The Musiz of Malcolm X

11 Dec

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Moorbey'z Blog

Malcolm X, 1965.
Malcolm X, 1965.
CREDIT PHOTOGRAPH BY MICHAEL OCHS ARCHIVES / GETTY
One of the more interesting volumes in Malcolm X’s book collection, held at the Schomburg Center, in Harlem, is an English translation of Jean Paul Sartre’s “Black Orpheus,” the French philosopher’s dense meditation on the idea of Negritude. Malcolm X’s copy is meticulously marked up, with typos circled and sentences underlined. A Paris Metro ticket stub is tucked in between the pages as a bookmark.

by HISHAM AIDI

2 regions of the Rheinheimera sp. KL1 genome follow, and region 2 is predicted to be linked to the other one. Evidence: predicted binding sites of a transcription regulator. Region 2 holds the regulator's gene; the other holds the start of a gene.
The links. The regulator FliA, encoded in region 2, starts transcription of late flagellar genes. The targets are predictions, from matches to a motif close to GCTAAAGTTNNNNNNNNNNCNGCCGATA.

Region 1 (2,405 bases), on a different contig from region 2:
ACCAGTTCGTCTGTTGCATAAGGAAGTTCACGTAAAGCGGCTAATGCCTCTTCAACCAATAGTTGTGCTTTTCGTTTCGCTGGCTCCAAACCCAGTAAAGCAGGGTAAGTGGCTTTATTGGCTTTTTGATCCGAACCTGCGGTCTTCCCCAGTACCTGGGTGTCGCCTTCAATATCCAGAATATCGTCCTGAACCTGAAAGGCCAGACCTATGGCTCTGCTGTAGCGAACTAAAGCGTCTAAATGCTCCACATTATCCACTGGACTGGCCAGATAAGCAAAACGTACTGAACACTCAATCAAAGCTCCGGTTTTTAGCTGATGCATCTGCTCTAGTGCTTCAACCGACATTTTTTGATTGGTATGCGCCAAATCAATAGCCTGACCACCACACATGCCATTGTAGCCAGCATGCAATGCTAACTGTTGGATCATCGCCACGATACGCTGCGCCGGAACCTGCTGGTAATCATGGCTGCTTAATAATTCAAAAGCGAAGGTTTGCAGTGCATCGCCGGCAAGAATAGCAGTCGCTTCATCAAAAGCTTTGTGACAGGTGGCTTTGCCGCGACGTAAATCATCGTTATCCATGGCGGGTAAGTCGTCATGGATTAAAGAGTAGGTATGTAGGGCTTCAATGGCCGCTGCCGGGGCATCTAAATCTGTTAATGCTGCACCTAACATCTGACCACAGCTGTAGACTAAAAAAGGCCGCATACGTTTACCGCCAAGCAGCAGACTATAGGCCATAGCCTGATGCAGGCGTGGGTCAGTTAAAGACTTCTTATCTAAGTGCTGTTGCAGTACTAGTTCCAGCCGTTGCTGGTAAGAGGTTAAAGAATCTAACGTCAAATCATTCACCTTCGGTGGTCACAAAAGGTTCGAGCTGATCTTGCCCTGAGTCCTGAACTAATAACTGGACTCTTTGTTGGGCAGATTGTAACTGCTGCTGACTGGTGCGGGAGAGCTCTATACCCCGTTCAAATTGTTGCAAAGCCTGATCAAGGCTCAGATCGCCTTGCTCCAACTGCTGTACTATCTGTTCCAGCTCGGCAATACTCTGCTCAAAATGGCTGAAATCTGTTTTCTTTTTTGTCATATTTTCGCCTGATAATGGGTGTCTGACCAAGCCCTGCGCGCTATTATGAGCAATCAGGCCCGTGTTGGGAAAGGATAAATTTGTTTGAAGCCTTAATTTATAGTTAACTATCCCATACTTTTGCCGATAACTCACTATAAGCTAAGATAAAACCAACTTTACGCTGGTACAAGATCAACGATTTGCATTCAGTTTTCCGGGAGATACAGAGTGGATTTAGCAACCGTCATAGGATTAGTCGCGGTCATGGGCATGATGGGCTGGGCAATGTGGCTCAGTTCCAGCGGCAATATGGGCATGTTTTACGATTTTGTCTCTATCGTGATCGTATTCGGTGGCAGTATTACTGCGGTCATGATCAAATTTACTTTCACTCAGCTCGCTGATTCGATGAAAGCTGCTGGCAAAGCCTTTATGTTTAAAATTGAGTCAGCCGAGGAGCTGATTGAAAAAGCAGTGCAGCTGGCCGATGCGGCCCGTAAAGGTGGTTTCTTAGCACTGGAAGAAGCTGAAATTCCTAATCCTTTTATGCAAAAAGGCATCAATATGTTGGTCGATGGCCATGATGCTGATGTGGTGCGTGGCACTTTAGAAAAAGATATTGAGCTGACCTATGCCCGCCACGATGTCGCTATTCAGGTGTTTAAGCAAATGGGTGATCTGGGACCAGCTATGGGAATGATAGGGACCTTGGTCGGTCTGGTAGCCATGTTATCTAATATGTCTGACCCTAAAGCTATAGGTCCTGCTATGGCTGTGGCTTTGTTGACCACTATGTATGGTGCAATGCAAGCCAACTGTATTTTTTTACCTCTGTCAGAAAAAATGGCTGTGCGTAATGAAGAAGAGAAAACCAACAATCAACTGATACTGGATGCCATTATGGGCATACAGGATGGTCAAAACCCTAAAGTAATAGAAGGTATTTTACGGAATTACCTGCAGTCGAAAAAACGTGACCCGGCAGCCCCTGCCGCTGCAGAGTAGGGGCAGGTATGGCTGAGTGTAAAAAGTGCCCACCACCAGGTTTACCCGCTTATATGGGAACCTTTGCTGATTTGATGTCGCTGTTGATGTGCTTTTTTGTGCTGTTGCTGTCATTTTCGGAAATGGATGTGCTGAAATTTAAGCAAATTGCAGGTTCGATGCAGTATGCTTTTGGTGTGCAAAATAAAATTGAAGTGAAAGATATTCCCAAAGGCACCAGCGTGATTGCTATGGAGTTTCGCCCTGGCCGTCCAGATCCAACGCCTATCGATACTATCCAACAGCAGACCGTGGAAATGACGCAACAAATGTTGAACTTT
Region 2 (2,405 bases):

The civil-rights leader had a curious relationship to France; he was drawn to its culture, but disgusted by its colonial practices. His Grenadian-born mother was proficient in French and taught her children the language. More than one French scholar has suggested that Malcolm X’s political motto, “By any means necessary,” was borrowed from Sartre’s play “Dirty Hands.” And, to the distress of American intelligence agencies, the French were captivated by Malcolm…

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